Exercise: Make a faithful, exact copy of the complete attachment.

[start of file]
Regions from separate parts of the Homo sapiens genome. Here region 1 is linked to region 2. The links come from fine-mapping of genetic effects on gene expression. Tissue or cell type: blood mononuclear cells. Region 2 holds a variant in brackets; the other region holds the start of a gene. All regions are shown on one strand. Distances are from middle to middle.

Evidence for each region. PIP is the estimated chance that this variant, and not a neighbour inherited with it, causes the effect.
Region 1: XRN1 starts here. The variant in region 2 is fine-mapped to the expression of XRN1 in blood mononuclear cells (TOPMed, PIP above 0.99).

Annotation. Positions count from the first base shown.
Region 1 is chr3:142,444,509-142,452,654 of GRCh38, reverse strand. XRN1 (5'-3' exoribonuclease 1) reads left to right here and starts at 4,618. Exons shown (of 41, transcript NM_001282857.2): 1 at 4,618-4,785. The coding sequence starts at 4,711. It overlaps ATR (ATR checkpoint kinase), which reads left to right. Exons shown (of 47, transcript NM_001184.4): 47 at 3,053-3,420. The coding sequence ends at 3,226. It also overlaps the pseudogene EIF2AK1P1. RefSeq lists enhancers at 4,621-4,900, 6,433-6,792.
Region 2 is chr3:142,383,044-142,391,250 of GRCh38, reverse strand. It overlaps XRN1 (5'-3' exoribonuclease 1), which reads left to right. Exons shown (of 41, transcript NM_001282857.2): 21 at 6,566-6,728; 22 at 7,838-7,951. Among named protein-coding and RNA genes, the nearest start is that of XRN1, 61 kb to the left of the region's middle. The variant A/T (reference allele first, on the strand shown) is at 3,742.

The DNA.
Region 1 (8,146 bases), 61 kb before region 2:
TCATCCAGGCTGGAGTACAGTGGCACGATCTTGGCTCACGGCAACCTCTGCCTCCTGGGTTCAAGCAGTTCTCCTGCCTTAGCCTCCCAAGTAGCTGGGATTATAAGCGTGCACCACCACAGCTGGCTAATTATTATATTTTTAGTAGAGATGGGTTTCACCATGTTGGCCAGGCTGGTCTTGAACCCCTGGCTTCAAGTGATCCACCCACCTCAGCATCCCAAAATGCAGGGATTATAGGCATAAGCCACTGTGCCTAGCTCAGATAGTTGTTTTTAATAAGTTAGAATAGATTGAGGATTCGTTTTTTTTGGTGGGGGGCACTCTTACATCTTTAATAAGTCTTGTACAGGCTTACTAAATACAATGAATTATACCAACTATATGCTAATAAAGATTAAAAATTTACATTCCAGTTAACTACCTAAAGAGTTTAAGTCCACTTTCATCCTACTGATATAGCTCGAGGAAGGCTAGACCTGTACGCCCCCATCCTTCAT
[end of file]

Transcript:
Regions from separate parts of the Homo sapiens genome. Here region 1 is linked to region 2. The links come from fine-mapping of genetic effects on gene expression. Tissue or cell type: blood mononuclear cells. Region 2 holds a variant in brackets; the other region holds the start of a gene. All regions are shown on one strand. Distances are from middle to middle.

Evidence for each region. PIP is the estimated chance that this variant, and not a neighbour inherited with it, causes the effect.
Region 1: XRN1 starts here. The variant in region 2 is fine-mapped to the expression of XRN1 in blood mononuclear cells (TOPMed, PIP above 0.99).

Annotation. Positions count from the first base shown.
Region 1 is chr3:142,444,509-142,452,654 of GRCh38, reverse strand. XRN1 (5'-3' exoribonuclease 1) reads left to right here and starts at 4,618. Exons shown (of 41, transcript NM_001282857.2): 1 at 4,618-4,785. The coding sequence starts at 4,711. It overlaps ATR (ATR checkpoint kinase), which reads left to right. Exons shown (of 47, transcript NM_001184.4): 47 at 3,053-3,420. The coding sequence ends at 3,226. It also overlaps the pseudogene EIF2AK1P1. RefSeq lists enhancers at 4,621-4,900, 6,433-6,792.
Region 2 is chr3:142,383,044-142,391,250 of GRCh38, reverse strand. It overlaps XRN1 (5'-3' exoribonuclease 1), which reads left to right. Exons shown (of 41, transcript NM_001282857.2): 21 at 6,566-6,728; 22 at 7,838-7,951. Among named protein-coding and RNA genes, the nearest start is that of XRN1, 61 kb to the left of the region's middle. The variant A/T (reference allele first, on the strand shown) is at 3,742.

The DNA.
Region 1 (8,146 bases), 61 kb before region 2:
TCATCCAGGCTGGAGTACAGTGGCACGATCTTGGCTCACGGCAACCTCTGCCTCCTGGGTTCAAGCAGTTCTCCTGCCTTAGCCTCCCAAGTAGCTGGGATTATAAGCGTGCACCACCACAGCTGGCTAATTATTATATTTTTAGTAGAGATGGGTTTCACCATGTTGGCCAGGCTGGTCTTGAACCCCTGGCTTCAAGTGATCCACCCACCTCAGCATCCCAAAATGCAGGGATTATAGGCATAAGCCACTGTGCCTAGCTCAGATAGTTGTTTTTAATAAGTTAGAATAGATTGAGGATTCGTTTTTTTTGGTGGGGGGCACTCTTACATCTTTAATAAGTCTTGTACAGGCTTACTAAATACAATGAATTATACCAACTATATGCTAATAAAGATTAAAAATTTACATTCCAGTTAACTACCTAAAGAGTTTAAGTCCACTTTCATCCTACTGATATAGCTCGAGGAAGGCTAGACCTGTACGCCCCCATCCTTCAT